Johnstone – fierce family with Scottish origins

History of the Irish name Johnston. Image copyright Ireland Calling

Johnstone is a popular name in Ireland but it actually has many separate origins, mostly in Scotland, and had a ferocious reputation. Johnston is a common variation.

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The surname isn’t to be confused with the similar name Johnson, which means ‘son of John’, Johnstone has different origins and a different meaning.

The motto on the Johnstone coat of arms reads ‘Nunquam non paratus’ which translates to ‘Never unprepared’.

Origins in Dumfriesshire

Johnstone is a name for people who came from a town called Johnston or Johnstone. In the Middle Ages, there were several places called Johnston/Johnstone in Scotland. One of the main ones was Annandale, Dumfriesshire.

This town is said to have got its name from a Yorkshire man named Jonis who followed his clan up to Scotland in the 12th century and was rewarded with the land.

Perth also used to be known as St. John’s Toun and there were many other Johnstones in Scotland during this period. Toun or Tun were old words for ‘settlement’, which later went on to become towns.

Most of the places named Johnstone are likely to have been named after a person called John.

During the Middle Ages, people would migrate to different towns and villages to find work. They would be given a nickname or a surname that related to the place they had come from.

This helped to differentiate them from other people in the new town that had the same personal name.

Fighting the English

The Johnstones became a significant family in Scotland. Sir John Johnstone was a leader in the Scottish War of Independence. He fought the English the Battle of Solway in 1378. The famous William Wallace gave Lochmaben Castle to Johnstone of Eskdale.

In 1448 the Johnstones helped to defeat the English at the Battle of Sark during the Anglo-Scottish Border Wars.

Fighting other Scottish clans

When they weren’t fighting the English, the Johnstones had long running feuds with other Scottish clans such as the Maxwells and the Moffats.
The Johnstones and the Moffats both lived on the Scottish border and felt the other clan encroached on their territory.

In 1557, the Johnstones murdered the leader of the Moffat clan and later burnt down a church containing several high ranking Moffat clan members. This destroyed the Moffat’s power and eventually the majority of their land was taken by the Johnstones.

Davey Johnstone. Photo copyright flickr user CC3
Davey Johnstone

The Johnstones defeated the Maxwells at the Battle of Dryfe Sands in 1593. Hundreds of Maxwell men were killed including their chief, Lord Maxwell. This didn’t end the feud however, and the heads of both clans were killed by the other clan in the following decades.

Johnstones settle in Ireland

While the name originated in Scotland it is also poplar in Ireland. This is because there was a lot of emigration across the Irish Sea throughout the centuries from Scotland to Ireland and vice versa.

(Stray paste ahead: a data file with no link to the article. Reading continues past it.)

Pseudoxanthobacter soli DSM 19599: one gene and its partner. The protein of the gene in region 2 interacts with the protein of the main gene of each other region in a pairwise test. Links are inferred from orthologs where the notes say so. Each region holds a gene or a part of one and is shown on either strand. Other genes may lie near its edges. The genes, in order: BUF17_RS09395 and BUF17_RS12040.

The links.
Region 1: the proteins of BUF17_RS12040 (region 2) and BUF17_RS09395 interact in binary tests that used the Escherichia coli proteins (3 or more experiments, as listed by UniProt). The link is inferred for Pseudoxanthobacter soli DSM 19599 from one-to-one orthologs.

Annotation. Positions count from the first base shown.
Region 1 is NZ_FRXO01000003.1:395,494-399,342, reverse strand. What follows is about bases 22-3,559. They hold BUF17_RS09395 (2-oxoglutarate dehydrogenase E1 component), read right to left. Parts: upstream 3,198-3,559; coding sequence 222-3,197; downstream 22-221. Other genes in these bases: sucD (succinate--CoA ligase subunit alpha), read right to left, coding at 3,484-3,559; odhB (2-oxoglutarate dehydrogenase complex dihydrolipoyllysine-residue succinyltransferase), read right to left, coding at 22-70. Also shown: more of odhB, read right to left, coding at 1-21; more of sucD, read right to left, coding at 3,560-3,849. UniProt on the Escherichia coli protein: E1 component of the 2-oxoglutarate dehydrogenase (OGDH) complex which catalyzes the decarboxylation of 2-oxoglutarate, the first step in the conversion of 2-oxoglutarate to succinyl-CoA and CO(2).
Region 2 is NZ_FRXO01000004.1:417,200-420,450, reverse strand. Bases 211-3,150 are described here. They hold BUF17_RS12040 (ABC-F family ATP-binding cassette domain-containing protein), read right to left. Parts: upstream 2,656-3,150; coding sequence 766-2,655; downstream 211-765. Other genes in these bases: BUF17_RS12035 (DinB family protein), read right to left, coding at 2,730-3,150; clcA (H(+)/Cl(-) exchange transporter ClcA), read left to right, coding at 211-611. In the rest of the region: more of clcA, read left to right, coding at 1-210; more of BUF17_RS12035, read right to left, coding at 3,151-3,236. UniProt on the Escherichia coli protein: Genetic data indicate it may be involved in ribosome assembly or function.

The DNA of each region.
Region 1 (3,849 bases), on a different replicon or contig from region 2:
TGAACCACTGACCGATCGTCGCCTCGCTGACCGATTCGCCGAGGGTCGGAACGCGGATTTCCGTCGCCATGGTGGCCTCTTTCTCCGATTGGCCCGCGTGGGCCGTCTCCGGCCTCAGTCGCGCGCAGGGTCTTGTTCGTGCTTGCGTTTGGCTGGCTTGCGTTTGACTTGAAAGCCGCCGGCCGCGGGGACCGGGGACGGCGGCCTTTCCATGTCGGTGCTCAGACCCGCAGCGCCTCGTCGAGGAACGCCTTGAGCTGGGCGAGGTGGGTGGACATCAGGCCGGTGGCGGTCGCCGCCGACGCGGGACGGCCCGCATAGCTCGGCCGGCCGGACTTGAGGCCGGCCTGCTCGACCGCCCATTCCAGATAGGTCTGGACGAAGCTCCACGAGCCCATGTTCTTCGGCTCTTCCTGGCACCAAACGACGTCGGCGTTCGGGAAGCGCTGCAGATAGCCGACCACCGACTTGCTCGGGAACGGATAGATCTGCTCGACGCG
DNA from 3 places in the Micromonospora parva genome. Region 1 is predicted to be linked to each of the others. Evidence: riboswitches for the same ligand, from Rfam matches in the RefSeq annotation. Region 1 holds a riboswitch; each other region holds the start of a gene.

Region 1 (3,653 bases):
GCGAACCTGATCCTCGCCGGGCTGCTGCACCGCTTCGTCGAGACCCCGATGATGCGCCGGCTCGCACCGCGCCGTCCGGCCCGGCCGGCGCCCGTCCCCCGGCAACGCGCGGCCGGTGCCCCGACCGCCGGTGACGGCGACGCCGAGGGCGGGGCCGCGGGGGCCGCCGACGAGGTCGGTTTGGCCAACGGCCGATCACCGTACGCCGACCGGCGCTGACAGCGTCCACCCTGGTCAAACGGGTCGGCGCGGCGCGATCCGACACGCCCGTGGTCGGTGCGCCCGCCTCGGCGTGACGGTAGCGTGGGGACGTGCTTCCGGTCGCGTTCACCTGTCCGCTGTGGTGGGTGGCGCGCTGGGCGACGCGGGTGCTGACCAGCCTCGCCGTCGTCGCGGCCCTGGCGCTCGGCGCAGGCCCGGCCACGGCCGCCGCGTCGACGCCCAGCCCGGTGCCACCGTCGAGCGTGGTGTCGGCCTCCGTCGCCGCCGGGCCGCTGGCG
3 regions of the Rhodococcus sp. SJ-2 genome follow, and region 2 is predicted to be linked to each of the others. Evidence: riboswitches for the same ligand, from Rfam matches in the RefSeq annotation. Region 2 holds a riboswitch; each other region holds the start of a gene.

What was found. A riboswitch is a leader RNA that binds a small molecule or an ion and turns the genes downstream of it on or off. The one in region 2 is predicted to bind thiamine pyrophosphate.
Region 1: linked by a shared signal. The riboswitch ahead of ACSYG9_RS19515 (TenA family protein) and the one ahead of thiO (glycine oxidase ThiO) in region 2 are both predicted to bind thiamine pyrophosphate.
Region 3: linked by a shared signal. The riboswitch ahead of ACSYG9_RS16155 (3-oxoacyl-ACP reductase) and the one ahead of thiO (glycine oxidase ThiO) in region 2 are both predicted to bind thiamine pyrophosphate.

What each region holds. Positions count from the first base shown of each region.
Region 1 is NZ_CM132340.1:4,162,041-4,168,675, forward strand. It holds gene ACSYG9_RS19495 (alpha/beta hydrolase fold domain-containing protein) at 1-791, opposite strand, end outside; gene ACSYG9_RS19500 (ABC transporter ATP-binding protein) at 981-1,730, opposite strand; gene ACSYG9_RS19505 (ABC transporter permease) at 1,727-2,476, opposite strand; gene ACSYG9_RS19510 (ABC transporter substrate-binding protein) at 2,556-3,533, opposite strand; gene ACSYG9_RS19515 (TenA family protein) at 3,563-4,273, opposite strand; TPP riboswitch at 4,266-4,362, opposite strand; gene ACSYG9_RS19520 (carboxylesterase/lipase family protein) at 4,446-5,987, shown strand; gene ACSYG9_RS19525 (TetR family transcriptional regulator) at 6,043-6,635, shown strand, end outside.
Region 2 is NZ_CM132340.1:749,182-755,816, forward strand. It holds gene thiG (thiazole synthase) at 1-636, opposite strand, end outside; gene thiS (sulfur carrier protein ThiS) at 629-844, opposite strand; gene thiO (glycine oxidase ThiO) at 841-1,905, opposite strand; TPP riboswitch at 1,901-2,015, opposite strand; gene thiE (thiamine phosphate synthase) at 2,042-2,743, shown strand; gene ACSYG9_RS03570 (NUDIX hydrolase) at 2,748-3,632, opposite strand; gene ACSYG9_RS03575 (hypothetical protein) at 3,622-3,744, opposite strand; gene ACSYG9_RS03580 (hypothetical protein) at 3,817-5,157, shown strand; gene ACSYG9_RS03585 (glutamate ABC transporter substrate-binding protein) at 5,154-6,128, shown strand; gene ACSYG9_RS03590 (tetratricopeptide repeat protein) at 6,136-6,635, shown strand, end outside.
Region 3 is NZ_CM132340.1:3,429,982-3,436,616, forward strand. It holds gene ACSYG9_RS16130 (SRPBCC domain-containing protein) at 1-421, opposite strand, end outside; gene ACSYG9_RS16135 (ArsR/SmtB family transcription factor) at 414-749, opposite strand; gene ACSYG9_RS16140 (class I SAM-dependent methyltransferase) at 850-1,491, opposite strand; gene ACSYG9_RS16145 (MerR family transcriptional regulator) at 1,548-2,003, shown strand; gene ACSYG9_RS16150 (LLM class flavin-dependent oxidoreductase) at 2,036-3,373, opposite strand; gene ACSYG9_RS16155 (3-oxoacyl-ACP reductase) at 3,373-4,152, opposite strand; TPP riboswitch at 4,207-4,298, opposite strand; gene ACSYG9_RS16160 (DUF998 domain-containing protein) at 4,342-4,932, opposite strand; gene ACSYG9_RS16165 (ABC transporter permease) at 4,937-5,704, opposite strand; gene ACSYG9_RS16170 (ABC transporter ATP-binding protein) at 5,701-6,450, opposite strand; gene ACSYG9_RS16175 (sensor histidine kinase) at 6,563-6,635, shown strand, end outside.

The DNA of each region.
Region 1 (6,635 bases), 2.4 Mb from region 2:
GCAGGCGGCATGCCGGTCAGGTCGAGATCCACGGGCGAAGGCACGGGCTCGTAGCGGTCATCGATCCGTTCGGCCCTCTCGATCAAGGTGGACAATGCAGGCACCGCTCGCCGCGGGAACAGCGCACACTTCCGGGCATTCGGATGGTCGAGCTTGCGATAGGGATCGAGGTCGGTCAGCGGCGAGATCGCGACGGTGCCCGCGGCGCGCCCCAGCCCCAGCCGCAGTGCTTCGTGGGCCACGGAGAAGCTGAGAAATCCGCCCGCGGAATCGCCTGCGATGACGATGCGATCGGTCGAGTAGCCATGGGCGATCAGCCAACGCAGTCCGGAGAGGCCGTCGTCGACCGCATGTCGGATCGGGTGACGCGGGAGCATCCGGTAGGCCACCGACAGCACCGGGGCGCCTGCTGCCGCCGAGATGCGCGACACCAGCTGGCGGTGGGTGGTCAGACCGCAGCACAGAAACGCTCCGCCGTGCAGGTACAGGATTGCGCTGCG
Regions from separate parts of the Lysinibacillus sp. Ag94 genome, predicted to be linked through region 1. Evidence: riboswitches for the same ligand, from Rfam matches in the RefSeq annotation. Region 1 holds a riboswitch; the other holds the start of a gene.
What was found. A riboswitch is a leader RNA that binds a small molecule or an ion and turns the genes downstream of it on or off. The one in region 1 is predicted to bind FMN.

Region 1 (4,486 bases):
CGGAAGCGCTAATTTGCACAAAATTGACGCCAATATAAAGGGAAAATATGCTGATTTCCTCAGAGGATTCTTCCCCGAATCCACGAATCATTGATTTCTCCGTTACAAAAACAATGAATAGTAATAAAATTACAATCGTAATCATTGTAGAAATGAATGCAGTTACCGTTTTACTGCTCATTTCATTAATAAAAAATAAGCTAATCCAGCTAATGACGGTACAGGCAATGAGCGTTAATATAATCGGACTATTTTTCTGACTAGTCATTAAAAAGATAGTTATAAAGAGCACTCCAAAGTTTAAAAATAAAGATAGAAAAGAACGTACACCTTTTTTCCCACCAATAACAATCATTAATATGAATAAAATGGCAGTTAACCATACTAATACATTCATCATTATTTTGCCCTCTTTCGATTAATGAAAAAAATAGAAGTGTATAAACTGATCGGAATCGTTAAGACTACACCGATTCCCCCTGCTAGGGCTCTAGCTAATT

Many Johnstones would have also emigrated to England where the name is also popular. As the English invaded the Irish on numerous occasions throughout the centuries, many English Johnstones would have settled in Ireland and had families.

English soldiers often stayed in Ireland and integrated with the natives, many were thought to become ‘more Irish than the Irish’. So the name arrived in Ireland from both Scotland and England and it spread to become common amongst Irish people.

The name develops

Various ancient spellings were formalised in the 17th century when Britain had taken control of Ireland. English clerks wrote down people’s names for tax purposes.

They wrote them in a way that they understood as English speakers so the names became anglicised.

Following the potato famine in the mid-19th century, millions of Irish people left their country and travelled across the world to start a new life.

They headed to places like America, Australia, Britain and Canada. Names like Johnstone are popular in all of these countries thanks in no small part to this wave of Irish emigration.

Jude Johnstone copyright Chris Darling cc2
Jude Johnstone

Famous Johnstones

Several Johnstones have become well known after excelling in their chosen fields.

Davey Johnstone is a Scottish musician. He is a guitarist best known for his work with Elton John. He has also worked with the likes of Alice Cooper and Meat Loaf.

Another musical Johnstone is the American Jude Johnstone. She is an award winning singer-songwriter who has released several successful albums.

Phil Johnstone is a musician and producer who is known for his work with Robert Plant and the Levellers.

Many more Johnstones and Johnstons have had successful careers in politics, sports and other areas.

Video histories of popular Irish names

Irish names and their meanings

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